Also, higher TI dollars are needed for healthcare buildouts. “In a typical retail lease, many landlords will only want to contribute $15 per square foot to $45 per square foot to the tenant improvements. A typical healthcare build-out, depending on the services provided, is $150 to $250-plus per square foot. If the landlords could provide more tenant-improvement dollars to the tenant, it would help bridge the funding gap. By helping to bridge the gap, the landlord would gain a tenant with excellent credit, strong community ties and the ability to sign long-term leases.”
Meanwhile healthcare tenants are beginning to understand and look at demographics and co-tenancy in the retail setting. Hill says retailers are incredibly educated on this — they know who their competition is and know where they need to be located in relation to their competition, but healthcare tenants are starting to think of that co-tenancy, too, which is very different from a traditional healthcare location.
While not new to the retail setting, fitness gyms have undergone a serious overhaul in recent years. In addition to chains like 24-Hour Fitness and Crunch, which attempt to satisfy the fitness needs of many different types of customers, specialty gyms that focus on cycling, Pilates, yoga, or stretching have come into their own and are expanding their use of retail space.
According to a recent report by CBRE, fitness has become one of the most active occupiers in the Southern California (Greater Los Angeles, Orange County, and the Inland Empire) region in the last 10 years, “but it wasn’t long ago when they were considered somewhat undesirable among property owners. Gym patrons were typically unlikely to stop by the other shops in the center after working out. and such large swaths of retail space were better suited for big box tenants. Fast forward to today and the paradigm has shifted considerably.”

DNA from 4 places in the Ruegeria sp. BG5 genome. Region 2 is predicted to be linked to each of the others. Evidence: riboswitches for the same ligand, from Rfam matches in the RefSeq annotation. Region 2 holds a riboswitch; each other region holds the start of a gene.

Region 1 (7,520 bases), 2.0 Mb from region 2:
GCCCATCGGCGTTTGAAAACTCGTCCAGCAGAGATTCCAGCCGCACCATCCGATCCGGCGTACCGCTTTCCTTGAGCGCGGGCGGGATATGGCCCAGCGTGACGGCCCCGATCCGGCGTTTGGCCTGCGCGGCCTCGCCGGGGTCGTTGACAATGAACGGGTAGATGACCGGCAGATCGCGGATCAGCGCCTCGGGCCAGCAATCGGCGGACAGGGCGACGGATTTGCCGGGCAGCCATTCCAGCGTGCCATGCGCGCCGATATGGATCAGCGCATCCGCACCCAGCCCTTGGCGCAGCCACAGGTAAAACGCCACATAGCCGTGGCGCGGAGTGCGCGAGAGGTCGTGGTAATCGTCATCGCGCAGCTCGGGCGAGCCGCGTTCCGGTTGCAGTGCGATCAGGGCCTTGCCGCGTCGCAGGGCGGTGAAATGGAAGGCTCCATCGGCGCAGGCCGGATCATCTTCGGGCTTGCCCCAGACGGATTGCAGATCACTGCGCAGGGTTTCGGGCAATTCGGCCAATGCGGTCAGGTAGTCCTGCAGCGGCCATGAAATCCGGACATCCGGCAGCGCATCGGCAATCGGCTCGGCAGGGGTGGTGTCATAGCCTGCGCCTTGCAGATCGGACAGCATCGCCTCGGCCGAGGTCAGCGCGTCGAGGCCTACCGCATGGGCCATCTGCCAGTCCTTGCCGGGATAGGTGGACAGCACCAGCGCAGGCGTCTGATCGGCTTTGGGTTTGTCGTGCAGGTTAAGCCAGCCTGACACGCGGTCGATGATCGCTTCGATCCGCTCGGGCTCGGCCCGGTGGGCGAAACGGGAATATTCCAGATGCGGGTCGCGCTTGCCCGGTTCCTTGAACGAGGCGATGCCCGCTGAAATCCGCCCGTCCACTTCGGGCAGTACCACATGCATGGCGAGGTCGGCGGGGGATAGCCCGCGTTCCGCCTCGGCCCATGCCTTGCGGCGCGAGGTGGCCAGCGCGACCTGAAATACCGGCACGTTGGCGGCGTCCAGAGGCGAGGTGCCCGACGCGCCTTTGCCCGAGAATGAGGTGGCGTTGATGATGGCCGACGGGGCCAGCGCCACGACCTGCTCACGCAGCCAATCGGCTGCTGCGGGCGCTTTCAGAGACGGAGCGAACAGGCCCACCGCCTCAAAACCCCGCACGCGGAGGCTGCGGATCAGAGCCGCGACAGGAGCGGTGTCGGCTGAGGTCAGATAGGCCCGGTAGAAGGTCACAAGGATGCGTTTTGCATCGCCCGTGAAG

The report goes on to say that since 2008, fitness users have leased 8.5 million square feet in the Greater Los Angeles, Orange County, and Inland Empire region. “Last year alone yielded the highest deal count in the last decade, with 1.1 million square feet leased by fitness tenants. Shifts in both landlord and consumer preferences drove demand. Fitness users want more of an experience and landlords recognize that working out cannot be easily usurped by e-commerce. Gym goers have become a captive audience and are now far more likely to visit adjacent retailers before or after working out.”
One area that makes gyms unique from other retail users is acoustics. Kirei, a provider of innovative acoustical materials, says that fitness facilities are filled with energetic people, motivating pulsing music, and noisy workout machines that collectively can contribute to distracting echo and unnecessary commotion for surrounding spaces like Hotels, office buildings, and high-res residential buildings with dedicated fitness areas. The firm offers solutions like EchoScreen, a modular solution for visual and acoustic space division.